Classes: Every Saturdays – 10am/ 11am/ 12noon

                        One hour per class (four classes per month)


Fees:      Children/Students                               RM100.00 per month

               Students-College/University              RM120.00 per month

               Adults                                                   RM160.00 per month


Certificate of Attendance will be issued after each full year of attendance.

Special short term course is also available whereby specific timetable can be arranged and fees rated accordingly.



Performing Arts activities and programmes are made available for students during school holidays.  Special dance and music training classes, talks, workshops, and demonstrations will be conducted on a full day basis or for a one/two nights and two/three day’s session.

The participants will not only be mesmerised by the beauty of our arts and culture but will also be enchanted in the wonderful wonders of nature and be enthralled by this magical and traditional perfumed Dance Garden.


Suasana Cultural Centre works closely with specially-appointed Programme Organisers/Coordinators in developing artistic and creative programmes for the benefit of all participants. 

Students ranging from the age of 12 onwards are encouraged to participate in this unique combination of artistic and cultural experience and nature.


Examples of Programme Modules and Activities

-       Classical Dance Class

-       Classical Music Appreciation – music genre of our heritage

-       Talks/Lectures and Demonstration of our Performing Arts and History

-       Shadow Puppet Demonstration and Puppet making

-       Savouring food on the banks of the glistening waters of the Langat River.

-       Camping Activities/Barbeques/Bonfires

-       Nature Walks – A stroll in the Dance Garden inhaling the aroma of the traditional perfumed flowers, mesmerised by the myriad of colors and species of the exotic Heliconias, Gingers, and Costus, and staring at the majestic 50-odd years old Durian trees while surrounded by the chirping sounds of the birds.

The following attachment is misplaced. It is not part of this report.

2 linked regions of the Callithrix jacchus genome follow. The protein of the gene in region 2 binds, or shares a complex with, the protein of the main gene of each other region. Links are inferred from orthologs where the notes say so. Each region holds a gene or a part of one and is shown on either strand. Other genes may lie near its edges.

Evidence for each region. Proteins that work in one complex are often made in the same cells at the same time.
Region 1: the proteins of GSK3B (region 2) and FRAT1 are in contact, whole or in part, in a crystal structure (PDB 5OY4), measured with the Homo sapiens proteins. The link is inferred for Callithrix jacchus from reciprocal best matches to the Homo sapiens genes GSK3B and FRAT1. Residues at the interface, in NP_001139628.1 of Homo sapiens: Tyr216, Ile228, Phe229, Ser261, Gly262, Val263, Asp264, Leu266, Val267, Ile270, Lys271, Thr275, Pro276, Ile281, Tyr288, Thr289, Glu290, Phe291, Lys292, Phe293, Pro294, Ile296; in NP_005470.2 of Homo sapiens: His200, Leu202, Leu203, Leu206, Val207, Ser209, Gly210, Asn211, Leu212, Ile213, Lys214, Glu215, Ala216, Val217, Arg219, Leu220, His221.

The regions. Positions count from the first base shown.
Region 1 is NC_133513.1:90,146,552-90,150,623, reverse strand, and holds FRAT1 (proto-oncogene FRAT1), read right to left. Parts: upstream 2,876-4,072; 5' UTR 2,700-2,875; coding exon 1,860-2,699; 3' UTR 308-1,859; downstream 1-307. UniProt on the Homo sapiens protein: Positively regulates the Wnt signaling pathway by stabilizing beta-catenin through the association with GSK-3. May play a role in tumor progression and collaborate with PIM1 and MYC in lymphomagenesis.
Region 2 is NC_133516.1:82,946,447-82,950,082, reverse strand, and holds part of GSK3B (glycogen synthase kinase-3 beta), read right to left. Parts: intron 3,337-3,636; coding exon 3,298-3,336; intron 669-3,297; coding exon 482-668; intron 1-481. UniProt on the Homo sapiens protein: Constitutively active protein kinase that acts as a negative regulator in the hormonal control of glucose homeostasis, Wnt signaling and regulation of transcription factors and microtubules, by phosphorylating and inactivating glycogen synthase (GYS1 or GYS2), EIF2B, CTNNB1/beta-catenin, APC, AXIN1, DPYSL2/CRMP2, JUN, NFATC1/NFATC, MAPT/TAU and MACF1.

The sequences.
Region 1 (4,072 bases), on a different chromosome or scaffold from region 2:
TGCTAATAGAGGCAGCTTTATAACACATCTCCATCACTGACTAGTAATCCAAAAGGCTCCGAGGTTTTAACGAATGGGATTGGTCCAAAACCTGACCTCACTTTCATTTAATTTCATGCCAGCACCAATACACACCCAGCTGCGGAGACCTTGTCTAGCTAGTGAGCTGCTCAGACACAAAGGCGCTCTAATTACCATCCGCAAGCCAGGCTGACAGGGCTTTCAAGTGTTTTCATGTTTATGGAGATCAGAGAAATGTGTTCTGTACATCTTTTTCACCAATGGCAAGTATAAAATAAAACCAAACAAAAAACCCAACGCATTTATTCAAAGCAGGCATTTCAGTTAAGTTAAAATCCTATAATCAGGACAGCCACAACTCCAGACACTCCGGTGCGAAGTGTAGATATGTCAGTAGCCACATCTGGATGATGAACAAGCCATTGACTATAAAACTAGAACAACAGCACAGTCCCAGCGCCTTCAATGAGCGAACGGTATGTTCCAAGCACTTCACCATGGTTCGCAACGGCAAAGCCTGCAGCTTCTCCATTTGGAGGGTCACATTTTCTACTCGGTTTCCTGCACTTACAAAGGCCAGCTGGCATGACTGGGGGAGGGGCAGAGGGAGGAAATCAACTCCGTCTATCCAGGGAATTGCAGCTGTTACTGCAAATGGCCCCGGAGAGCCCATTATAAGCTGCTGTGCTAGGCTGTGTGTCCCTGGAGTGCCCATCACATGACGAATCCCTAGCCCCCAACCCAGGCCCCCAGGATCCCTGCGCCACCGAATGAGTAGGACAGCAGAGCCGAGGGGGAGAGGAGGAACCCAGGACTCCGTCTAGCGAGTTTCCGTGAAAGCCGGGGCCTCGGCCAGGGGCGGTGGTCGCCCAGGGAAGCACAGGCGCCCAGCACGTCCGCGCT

The Fees and Programme Schedule and Modules are formulated according to specific requirements.

Certificate of Attendance will be issued to all participants.


It has been a norm for the Artistic Director/Choreographer of Suasana Cultural Centre to conduct Dance Workshops, hold Talks and lectures on her artistic life’s work locally and overseas.  The participants are from the different echelons of society – from the corporate sectors to institutions of learning and the public at large.  Overseas stint has always been a very satisfying exercise and an overwhelming experience.  It was reported by the host-organiser in countries like the United Kingdom and the Gran Canarias of Spain that a record number of 200-300 participants attended the workshop.  With such avenues, our performing arts dating from the ancient past – the Makyong Theatre, Shadow Puppet Theatre, and the Classical Royal Court dance were able to penetrate to the hearts and minds of those who attended.

 Hence, now with the presence of this newly-established artistic venue, this tradition will be continued.  Suasana Cultural Centre will also consider requests from the general public to hold such program from time to time.

 Guest Speakers, locals and international personalities, will also be invited to express themselves here.


Throughout the years of existence and having performances in several overseas venues, Suasana Cultural Centre has accumulated vast and varied connections and networking with international artist as well as creative institutions.  It has always been the desire of Suasana’s Artistic Director to invite these internationally reputable personalities to experience our local art and cultural heritage and undertaking collaborative work of art together.  The end result of this undertaking is to expunge such experience to the new generation of performing arts artists in the country.

The local masters and mastercraftsmen of our rich cultural heritage have been neglected and they now rapidly facing extinction.  Hence before these classical gems disappear completely, this program will make it possible for their precious artistic and creative skills to be researched and documented.  This special invitation for these artists to be in Laman Tari Azanin will provide that dearth of knowledge to be well preserved hence enable us to provide that continuity of the old to the present for the future generation.